But not everyone agrees with this concept. Meta’s AI leaders Yann LeCun and Joelle Pineau have said that these fears are “ridiculous” and the conversation about AI risks has grow to be “unhinged.” Many other power players in AI, comparable to researcher Joy Buolamwini, say that specializing in hypothetical risks distracts from the very real harms AI is causing today. 

Nevertheless, the increased attention on the technology’s potential to cause extreme harm has prompted many vital conversations about AI policy and animated lawmakers all around the world to take motion. 

4. The times of the AI Wild West are over

Because of ChatGPT, everyone from the US Senate to the G7 was talking about AI policy and regulation this 12 months. In early December, European lawmakers wrapped up a busy policy 12 months once they agreed on the AI Act, which can introduce binding rules and standards on develop the riskiest AI more responsibly. It can also ban certain “unacceptable” applications of AI, comparable to police use of facial recognition in public places. 

The White House, meanwhile, introduced an executive order on AI, plus voluntary commitments from leading AI corporations. Its efforts aimed to bring more transparency and standards for AI and gave lots of freedom to agencies to adapt AI rules to suit their sectors. 

One concrete policy proposal that got lots of attention was watermarks—invisible signals in text and pictures that may be detected by computers, to be able to flag AI-generated content. These might be used to trace plagiarism or help fight disinformation, and this 12 months we saw research that succeeded in applying them to AI-generated text and images.

It wasn’t just lawmakers that were busy, but lawyers too. We saw a record variety of  lawsuits, as artists and writers argued that AI corporations had scraped their mental property without their consent and with no compensation. In an exciting counter-offensive, researchers on the University of Chicago developed Nightshade, a brand new data-poisoning tool that lets artists fight back against generative AI by messing up training data in ways that would cause serious damage to image-generating AI models. There’s a resistance brewing, and I expect more grassroots efforts to shift tech’s power balance next 12 months. 

Deeper Learning

Now we all know what OpenAI’s superalignment team has been as much as

OpenAI has announced the primary results from its superalignment team, its in-house initiative dedicated to stopping a superintelligence—a hypothetical future AI that may outsmart humans—from going rogue. The team is led by chief scientist Ilya Sutskever, who was a part of the group that just last month fired OpenAI’s CEO, Sam Altman, only to reinstate him just a few days later.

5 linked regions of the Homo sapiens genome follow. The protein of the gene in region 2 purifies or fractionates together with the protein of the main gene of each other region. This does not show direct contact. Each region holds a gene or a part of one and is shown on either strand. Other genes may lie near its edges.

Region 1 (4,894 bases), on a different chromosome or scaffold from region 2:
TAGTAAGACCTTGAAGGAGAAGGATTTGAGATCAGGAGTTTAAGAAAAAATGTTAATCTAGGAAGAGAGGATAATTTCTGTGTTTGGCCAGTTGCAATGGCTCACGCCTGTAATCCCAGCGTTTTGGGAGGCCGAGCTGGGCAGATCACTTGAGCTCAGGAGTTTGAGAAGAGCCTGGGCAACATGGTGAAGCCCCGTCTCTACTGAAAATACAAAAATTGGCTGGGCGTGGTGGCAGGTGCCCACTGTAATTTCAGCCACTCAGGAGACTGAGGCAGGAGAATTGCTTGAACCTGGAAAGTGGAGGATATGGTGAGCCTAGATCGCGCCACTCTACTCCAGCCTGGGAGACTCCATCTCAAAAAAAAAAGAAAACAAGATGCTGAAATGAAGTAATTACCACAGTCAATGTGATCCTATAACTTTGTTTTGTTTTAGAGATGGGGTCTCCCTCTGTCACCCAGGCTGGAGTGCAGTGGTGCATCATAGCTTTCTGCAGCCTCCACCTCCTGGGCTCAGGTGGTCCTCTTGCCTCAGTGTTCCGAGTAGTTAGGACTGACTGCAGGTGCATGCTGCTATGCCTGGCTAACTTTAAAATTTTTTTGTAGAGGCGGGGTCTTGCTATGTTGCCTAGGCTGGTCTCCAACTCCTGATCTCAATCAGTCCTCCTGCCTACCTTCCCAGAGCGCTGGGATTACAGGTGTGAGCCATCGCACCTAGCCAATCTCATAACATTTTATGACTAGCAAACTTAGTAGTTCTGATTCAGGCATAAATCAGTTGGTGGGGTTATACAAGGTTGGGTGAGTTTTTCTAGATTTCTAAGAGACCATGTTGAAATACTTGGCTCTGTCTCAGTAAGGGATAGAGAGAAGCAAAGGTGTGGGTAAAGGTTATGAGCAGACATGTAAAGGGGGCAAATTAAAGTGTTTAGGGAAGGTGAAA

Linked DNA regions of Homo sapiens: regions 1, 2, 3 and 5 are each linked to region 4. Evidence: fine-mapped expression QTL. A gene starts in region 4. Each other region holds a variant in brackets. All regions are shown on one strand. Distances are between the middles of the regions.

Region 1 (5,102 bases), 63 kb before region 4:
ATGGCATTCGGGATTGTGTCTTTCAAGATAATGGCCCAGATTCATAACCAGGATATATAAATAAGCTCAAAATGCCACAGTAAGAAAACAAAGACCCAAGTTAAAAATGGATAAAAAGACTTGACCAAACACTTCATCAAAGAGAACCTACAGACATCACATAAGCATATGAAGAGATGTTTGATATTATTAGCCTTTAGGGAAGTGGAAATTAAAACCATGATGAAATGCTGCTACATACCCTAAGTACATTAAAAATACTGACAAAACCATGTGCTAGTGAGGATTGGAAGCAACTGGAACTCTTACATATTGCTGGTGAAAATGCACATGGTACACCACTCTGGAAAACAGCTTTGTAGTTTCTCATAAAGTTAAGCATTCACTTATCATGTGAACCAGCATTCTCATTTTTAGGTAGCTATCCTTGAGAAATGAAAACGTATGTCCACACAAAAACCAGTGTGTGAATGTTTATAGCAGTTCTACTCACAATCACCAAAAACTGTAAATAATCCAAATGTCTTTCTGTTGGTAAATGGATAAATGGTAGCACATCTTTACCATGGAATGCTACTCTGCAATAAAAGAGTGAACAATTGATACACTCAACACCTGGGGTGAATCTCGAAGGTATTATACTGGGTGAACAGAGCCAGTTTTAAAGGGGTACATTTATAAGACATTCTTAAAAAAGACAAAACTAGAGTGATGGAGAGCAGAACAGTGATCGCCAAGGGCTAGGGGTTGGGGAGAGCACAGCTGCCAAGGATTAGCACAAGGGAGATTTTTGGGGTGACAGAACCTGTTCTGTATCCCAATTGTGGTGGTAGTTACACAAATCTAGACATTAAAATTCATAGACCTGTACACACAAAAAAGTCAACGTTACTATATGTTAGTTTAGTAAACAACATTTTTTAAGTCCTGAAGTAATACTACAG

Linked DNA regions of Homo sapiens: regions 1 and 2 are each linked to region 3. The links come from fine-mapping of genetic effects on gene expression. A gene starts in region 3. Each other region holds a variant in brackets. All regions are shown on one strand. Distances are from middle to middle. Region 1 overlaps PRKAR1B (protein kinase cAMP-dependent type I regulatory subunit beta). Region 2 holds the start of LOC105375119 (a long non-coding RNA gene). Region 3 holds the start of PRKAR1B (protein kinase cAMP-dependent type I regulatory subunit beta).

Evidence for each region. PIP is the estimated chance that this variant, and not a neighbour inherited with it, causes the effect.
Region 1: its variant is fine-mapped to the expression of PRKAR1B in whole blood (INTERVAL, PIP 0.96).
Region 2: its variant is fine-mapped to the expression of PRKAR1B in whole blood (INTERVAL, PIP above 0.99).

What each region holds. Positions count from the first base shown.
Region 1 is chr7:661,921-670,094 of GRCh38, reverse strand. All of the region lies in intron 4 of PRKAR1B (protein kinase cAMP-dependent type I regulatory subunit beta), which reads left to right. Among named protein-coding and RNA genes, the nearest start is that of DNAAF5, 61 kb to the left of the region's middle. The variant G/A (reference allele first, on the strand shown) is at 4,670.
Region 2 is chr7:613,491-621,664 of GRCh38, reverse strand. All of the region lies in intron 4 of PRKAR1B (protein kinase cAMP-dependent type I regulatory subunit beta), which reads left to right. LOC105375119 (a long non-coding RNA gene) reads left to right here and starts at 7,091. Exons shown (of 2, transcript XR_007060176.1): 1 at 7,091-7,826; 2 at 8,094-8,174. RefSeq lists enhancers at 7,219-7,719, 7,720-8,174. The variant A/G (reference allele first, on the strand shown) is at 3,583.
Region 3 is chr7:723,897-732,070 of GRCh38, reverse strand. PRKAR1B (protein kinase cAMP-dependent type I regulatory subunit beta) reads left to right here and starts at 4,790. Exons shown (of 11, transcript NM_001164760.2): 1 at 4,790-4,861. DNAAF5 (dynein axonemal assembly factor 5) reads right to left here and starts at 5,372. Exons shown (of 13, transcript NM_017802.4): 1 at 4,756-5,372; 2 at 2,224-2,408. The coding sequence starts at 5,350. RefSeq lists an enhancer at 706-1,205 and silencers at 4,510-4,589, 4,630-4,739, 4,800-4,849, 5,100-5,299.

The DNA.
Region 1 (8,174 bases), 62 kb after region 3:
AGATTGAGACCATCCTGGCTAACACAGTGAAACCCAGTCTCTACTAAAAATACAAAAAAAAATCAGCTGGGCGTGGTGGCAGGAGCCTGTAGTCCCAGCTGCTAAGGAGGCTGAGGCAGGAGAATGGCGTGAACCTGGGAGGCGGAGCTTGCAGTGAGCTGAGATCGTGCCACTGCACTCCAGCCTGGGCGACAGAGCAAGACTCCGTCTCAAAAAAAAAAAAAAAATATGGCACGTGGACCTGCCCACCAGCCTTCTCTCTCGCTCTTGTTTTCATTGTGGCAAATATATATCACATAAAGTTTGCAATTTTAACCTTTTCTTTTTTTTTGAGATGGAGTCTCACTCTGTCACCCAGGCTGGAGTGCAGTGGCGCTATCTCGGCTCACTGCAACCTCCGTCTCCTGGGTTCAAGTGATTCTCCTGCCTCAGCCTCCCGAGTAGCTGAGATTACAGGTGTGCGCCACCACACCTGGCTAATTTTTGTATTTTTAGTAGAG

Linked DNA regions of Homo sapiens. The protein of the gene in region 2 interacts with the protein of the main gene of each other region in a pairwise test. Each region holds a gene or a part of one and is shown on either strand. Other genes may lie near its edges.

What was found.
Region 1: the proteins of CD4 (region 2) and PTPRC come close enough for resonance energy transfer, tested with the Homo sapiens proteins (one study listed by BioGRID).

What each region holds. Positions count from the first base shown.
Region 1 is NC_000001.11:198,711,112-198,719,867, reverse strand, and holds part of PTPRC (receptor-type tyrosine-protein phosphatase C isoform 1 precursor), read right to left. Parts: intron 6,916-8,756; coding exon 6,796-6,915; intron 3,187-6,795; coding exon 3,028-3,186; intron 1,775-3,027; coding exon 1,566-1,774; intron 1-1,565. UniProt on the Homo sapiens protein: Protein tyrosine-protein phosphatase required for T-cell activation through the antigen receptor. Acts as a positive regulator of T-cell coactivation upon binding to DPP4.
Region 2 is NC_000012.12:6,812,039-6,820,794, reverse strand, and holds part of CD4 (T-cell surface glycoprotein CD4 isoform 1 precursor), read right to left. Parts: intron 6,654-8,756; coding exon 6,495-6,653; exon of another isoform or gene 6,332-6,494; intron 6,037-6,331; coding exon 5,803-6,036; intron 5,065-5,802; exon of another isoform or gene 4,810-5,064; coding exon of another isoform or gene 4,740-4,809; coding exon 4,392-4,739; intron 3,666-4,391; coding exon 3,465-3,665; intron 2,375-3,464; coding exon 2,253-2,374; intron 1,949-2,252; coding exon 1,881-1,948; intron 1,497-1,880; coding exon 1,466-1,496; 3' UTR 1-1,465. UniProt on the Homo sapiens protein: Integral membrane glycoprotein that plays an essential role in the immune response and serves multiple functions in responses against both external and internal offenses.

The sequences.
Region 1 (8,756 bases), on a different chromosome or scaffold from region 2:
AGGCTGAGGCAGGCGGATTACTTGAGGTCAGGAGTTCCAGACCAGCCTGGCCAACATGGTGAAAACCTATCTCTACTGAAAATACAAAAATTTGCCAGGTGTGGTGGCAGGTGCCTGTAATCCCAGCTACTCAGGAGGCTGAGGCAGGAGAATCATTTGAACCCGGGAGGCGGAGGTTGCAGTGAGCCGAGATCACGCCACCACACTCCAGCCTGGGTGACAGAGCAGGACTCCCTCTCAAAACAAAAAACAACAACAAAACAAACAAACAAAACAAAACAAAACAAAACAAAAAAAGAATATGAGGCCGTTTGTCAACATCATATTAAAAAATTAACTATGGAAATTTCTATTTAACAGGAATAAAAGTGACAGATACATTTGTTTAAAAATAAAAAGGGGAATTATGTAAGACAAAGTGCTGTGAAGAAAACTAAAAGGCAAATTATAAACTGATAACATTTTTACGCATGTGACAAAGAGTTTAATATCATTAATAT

Business as usual: Unlike lots of the company’s announcements, this heralds no big breakthrough. In a low-key research paper, the team describes a way that lets a less powerful large language model supervise a more powerful one—and suggests that this could be a small step toward determining how humans might supervise superhuman machines. Read more from Will Douglas Heaven. 

Bits and Bytes

Google DeepMind used a big language model to unravel an unsolvable math problem
In a paper published in Nature, the corporate says it’s the primary time a big language model has been used to find an answer to a long-standing scientific puzzle—producing verifiable and helpful recent information that didn’t previously exist. (MIT Technology Review)

This recent system can teach a robot a straightforward household task inside 20 minutes
A brand new open-source system, called Dobb-E, was trained using data collected from real homes. It may well help to show a robot open an air fryer, close a door, or straighten a cushion, amongst other tasks. It could also help the sphere of robotics overcome certainly one of its biggest challenges: a scarcity of coaching data.  (MIT Technology Review)

ChatGPT is popping the web into plumbing
German media giant Axel Springer, which owns Politico and Business Insider, announced a partnership with OpenAI, by which the tech company will give you the option to make use of its news articles as training data and the news organizations will give you the option to make use of ChatGPT to do summaries of stories. This column has a clever point: tech corporations are increasingly becoming gatekeepers for online content, and journalism is just “plumbing for a digital faucet.” (The Atlantic)

Meet the previous French official pushing for looser AI rules after joining startup Mistral
A profile of Mistral AI cofounder Cédric O, who was once France’s digital minister. Before joining France’s AI unicorn, he was a vocal proponent of strict laws for tech, but he lobbied hard against rules within the AI Act that might have restricted Mistral’s models. He was successful: the corporate’s models don’t meet the computing threshold set by the law, and its open-source models are also exempt from transparency obligations. (Bloomberg)